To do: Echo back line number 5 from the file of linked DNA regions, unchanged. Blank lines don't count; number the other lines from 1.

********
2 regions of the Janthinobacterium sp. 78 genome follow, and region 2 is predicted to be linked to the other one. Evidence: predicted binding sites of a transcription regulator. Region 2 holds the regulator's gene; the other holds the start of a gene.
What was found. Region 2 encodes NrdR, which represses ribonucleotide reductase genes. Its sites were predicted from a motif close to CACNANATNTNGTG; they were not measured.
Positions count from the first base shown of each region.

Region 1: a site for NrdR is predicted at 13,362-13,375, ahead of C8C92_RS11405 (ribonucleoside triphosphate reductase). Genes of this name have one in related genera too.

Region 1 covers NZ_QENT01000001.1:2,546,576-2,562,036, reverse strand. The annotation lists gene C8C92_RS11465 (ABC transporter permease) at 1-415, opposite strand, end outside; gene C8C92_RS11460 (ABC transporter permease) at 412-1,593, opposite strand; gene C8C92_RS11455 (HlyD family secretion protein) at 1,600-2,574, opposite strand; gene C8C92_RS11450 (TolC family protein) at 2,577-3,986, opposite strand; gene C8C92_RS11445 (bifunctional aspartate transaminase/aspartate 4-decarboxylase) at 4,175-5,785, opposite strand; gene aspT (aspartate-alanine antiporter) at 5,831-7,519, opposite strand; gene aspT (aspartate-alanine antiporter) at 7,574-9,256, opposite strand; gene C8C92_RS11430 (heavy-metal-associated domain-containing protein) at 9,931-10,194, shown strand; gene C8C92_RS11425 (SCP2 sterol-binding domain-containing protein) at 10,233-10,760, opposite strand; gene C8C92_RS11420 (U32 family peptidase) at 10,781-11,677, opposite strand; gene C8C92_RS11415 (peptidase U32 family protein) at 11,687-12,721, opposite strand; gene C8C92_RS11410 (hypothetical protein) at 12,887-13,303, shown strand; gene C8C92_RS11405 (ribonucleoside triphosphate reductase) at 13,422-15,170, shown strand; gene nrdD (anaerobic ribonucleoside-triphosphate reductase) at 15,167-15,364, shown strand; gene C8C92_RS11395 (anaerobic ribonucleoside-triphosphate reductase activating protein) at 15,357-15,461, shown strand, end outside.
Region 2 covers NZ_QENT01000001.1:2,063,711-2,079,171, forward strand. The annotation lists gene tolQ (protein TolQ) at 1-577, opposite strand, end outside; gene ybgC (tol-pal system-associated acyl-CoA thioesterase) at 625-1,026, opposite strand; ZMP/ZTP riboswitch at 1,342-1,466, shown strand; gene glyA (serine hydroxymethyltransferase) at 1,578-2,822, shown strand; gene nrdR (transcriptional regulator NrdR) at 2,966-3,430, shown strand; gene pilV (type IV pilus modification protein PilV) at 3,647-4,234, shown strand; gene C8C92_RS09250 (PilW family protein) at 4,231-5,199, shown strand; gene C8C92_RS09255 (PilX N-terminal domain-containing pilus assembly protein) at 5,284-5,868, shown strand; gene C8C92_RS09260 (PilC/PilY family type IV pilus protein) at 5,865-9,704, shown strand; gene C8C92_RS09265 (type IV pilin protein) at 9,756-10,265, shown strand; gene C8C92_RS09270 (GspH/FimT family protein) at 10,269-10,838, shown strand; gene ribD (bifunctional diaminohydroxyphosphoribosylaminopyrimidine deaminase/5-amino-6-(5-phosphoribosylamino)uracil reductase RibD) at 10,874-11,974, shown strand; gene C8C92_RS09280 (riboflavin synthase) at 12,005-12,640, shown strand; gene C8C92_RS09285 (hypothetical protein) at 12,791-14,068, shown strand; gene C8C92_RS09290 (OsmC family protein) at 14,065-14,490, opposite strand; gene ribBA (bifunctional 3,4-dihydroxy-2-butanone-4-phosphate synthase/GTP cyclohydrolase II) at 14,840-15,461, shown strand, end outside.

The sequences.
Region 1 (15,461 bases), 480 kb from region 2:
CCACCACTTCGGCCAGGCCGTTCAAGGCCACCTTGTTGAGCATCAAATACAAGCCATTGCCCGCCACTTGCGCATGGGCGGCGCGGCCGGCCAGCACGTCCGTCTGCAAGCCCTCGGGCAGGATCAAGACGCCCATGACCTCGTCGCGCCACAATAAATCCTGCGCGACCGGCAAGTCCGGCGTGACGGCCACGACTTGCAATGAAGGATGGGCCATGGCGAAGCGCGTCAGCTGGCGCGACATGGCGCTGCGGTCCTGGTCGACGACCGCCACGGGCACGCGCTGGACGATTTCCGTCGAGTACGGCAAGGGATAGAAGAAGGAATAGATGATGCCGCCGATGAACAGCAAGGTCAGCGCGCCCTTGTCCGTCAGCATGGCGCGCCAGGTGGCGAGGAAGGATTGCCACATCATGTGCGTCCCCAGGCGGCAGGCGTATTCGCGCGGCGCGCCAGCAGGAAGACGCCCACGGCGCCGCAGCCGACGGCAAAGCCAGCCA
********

Region 1 covers NZ_QENT01000001.1:2,546,576-2,562,036, reverse strand. The annotation lists gene C8C92_RS11465 (ABC transporter permease) at 1-415, opposite strand, end outside; gene C8C92_RS11460 (ABC transporter permease) at 412-1,593, opposite strand; gene C8C92_RS11455 (HlyD family secretion protein) at 1,600-2,574, opposite strand; gene C8C92_RS11450 (TolC family protein) at 2,577-3,986, opposite strand; gene C8C92_RS11445 (bifunctional aspartate transaminase/aspartate 4-decarboxylase) at 4,175-5,785, opposite strand; gene aspT (aspartate-alanine antiporter) at 5,831-7,519, opposite strand; gene aspT (aspartate-alanine antiporter) at 7,574-9,256, opposite strand; gene C8C92_RS11430 (heavy-metal-associated domain-containing protein) at 9,931-10,194, shown strand; gene C8C92_RS11425 (SCP2 sterol-binding domain-containing protein) at 10,233-10,760, opposite strand; gene C8C92_RS11420 (U32 family peptidase) at 10,781-11,677, opposite strand; gene C8C92_RS11415 (peptidase U32 family protein) at 11,687-12,721, opposite strand; gene C8C92_RS11410 (hypothetical protein) at 12,887-13,303, shown strand; gene C8C92_RS11405 (ribonucleoside triphosphate reductase) at 13,422-15,170, shown strand; gene nrdD (anaerobic ribonucleoside-triphosphate reductase) at 15,167-15,364, shown strand; gene C8C92_RS11395 (anaerobic ribonucleoside-triphosphate reductase activating protein) at 15,357-15,461, shown strand, end outside.